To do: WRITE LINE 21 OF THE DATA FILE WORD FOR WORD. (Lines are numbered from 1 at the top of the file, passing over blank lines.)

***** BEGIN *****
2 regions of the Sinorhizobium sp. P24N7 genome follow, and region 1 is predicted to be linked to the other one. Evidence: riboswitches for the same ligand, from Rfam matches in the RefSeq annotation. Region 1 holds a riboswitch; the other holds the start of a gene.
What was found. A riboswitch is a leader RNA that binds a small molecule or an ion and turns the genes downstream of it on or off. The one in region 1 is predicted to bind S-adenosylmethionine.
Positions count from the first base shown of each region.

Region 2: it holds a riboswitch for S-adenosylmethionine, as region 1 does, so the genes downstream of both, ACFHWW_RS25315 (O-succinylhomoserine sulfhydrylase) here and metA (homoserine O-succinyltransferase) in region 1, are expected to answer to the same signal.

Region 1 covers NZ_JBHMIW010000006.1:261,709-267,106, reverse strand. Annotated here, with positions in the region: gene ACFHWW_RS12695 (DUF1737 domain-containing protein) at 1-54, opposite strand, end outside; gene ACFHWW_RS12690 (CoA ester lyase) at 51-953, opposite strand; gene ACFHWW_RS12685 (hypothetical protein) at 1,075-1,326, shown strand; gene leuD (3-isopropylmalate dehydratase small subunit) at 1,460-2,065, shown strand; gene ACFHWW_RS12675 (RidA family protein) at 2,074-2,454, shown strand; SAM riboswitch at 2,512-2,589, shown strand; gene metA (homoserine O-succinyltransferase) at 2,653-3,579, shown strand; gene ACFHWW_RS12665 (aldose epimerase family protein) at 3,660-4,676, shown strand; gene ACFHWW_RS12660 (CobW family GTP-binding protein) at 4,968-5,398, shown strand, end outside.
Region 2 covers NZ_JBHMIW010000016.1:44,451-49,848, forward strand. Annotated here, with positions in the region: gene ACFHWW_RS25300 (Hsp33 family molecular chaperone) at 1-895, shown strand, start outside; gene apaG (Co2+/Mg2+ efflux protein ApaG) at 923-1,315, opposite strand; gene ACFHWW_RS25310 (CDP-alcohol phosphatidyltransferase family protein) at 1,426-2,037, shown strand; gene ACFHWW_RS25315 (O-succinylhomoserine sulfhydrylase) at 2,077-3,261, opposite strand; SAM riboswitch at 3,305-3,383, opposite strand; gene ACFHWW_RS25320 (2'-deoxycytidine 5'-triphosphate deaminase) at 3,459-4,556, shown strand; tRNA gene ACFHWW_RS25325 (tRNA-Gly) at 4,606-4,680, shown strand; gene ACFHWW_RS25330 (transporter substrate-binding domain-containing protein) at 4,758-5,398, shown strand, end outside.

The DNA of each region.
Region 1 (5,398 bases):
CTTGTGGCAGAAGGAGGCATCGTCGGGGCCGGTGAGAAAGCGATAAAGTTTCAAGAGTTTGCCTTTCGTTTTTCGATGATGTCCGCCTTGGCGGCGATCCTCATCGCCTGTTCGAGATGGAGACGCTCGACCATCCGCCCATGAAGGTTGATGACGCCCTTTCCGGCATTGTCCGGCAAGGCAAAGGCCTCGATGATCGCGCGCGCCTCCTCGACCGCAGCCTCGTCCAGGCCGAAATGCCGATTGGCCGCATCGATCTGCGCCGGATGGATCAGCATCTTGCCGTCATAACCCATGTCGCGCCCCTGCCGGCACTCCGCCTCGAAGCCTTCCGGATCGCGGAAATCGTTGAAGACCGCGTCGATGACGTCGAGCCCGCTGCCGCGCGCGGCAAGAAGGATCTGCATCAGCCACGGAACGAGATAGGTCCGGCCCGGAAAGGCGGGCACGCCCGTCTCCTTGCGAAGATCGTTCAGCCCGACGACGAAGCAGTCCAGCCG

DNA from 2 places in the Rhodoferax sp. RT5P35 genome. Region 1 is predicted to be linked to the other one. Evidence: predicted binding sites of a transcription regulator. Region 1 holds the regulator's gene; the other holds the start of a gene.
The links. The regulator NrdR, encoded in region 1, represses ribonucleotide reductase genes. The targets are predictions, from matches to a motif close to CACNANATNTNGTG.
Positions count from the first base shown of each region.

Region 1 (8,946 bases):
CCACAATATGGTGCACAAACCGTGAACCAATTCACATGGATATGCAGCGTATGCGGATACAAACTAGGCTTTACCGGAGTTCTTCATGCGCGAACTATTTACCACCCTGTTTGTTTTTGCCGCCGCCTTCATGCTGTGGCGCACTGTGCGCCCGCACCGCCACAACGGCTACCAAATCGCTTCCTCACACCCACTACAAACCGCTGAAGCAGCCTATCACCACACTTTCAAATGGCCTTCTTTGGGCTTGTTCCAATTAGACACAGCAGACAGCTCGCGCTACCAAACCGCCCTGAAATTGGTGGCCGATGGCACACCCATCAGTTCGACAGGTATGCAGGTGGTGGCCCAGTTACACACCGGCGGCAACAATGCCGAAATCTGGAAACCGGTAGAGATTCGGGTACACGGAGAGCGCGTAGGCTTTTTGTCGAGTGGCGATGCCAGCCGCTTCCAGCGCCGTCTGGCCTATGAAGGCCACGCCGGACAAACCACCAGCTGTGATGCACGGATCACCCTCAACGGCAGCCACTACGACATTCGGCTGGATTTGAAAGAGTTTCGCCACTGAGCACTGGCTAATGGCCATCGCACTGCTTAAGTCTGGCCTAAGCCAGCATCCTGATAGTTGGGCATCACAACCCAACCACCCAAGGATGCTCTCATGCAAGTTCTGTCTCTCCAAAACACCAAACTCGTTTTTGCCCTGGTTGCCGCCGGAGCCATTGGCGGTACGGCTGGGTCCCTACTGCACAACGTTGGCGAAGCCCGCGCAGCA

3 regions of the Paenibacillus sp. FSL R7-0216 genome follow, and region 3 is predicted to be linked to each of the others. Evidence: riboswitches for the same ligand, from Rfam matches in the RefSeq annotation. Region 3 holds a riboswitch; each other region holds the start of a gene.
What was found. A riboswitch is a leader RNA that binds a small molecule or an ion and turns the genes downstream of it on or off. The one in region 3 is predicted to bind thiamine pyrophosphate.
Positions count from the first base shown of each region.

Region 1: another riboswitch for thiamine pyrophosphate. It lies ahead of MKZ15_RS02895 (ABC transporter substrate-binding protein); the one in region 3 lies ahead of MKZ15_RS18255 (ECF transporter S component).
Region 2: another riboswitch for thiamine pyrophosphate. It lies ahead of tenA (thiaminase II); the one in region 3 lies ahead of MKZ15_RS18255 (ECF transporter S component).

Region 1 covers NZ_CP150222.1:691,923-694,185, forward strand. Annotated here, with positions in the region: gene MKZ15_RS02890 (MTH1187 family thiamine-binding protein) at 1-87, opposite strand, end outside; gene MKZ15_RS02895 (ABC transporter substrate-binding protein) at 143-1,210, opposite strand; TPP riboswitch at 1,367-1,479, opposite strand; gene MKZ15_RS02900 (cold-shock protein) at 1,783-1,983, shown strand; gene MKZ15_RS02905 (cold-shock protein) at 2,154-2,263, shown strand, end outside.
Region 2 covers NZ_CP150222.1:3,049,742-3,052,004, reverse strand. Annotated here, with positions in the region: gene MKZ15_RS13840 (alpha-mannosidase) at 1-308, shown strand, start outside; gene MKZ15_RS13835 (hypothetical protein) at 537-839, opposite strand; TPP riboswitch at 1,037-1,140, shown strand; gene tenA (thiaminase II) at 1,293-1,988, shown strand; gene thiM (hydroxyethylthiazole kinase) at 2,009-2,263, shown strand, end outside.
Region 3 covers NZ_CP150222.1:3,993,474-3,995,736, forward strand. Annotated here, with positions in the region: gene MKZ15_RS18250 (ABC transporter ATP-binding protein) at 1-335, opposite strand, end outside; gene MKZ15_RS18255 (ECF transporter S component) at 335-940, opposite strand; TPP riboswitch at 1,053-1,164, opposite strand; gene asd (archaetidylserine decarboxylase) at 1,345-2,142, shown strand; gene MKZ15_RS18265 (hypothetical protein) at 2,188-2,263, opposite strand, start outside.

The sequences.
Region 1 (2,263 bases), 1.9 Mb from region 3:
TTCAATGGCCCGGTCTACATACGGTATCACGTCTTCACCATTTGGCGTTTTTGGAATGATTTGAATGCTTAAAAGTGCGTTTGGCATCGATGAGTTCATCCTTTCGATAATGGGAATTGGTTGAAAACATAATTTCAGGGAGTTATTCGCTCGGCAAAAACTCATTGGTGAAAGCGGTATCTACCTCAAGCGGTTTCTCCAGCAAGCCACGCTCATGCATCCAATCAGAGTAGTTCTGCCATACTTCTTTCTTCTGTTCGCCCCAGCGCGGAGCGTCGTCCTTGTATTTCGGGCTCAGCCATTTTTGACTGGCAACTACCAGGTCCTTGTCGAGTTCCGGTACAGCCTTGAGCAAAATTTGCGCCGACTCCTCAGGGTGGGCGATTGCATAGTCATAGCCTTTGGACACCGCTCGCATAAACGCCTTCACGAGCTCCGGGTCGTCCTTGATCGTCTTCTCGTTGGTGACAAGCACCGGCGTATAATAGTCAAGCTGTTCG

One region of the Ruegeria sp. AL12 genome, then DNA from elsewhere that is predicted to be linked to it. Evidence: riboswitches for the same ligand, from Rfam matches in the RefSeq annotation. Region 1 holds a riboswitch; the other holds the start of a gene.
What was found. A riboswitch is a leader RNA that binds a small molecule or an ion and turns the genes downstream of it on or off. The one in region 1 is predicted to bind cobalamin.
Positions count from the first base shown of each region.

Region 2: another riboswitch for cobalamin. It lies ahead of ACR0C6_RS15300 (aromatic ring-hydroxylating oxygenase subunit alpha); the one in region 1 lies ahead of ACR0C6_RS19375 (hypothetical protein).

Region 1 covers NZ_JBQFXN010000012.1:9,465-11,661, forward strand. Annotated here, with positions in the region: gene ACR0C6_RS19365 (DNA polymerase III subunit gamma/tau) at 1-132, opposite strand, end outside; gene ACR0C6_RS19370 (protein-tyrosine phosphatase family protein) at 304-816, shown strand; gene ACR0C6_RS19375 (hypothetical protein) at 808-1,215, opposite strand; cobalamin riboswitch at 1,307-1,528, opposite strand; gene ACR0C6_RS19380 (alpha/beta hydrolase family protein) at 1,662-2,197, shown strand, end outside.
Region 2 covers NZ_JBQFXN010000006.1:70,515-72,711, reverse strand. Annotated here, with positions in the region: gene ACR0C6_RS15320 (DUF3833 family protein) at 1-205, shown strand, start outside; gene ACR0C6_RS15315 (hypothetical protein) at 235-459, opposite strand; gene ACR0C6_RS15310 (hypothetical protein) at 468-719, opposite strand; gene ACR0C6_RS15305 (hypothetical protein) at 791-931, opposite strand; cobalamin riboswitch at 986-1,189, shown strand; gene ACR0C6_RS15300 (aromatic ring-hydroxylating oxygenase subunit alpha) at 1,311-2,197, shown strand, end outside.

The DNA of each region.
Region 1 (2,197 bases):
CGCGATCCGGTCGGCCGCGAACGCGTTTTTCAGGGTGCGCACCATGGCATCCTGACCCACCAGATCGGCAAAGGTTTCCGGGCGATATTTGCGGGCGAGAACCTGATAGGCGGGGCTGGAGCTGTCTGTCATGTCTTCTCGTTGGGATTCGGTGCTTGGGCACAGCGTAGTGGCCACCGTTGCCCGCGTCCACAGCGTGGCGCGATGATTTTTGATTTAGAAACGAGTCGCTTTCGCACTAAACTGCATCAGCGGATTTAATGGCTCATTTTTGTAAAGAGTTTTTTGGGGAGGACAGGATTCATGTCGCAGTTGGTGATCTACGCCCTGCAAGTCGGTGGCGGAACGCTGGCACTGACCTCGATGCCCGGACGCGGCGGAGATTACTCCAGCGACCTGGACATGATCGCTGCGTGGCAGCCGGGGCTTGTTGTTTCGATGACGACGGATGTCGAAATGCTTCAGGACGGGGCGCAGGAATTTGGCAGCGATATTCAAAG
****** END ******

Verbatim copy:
Region 2 covers NZ_CP150222.1:3,049,742-3,052,004, reverse strand. Annotated here, with positions in the region: gene MKZ15_RS13840 (alpha-mannosidase) at 1-308, shown strand, start outside; gene MKZ15_RS13835 (hypothetical protein) at 537-839, opposite strand; TPP riboswitch at 1,037-1,140, shown strand; gene tenA (thiaminase II) at 1,293-1,988, shown strand; gene thiM (hydroxyethylthiazole kinase) at 2,009-2,263, shown strand, end outside.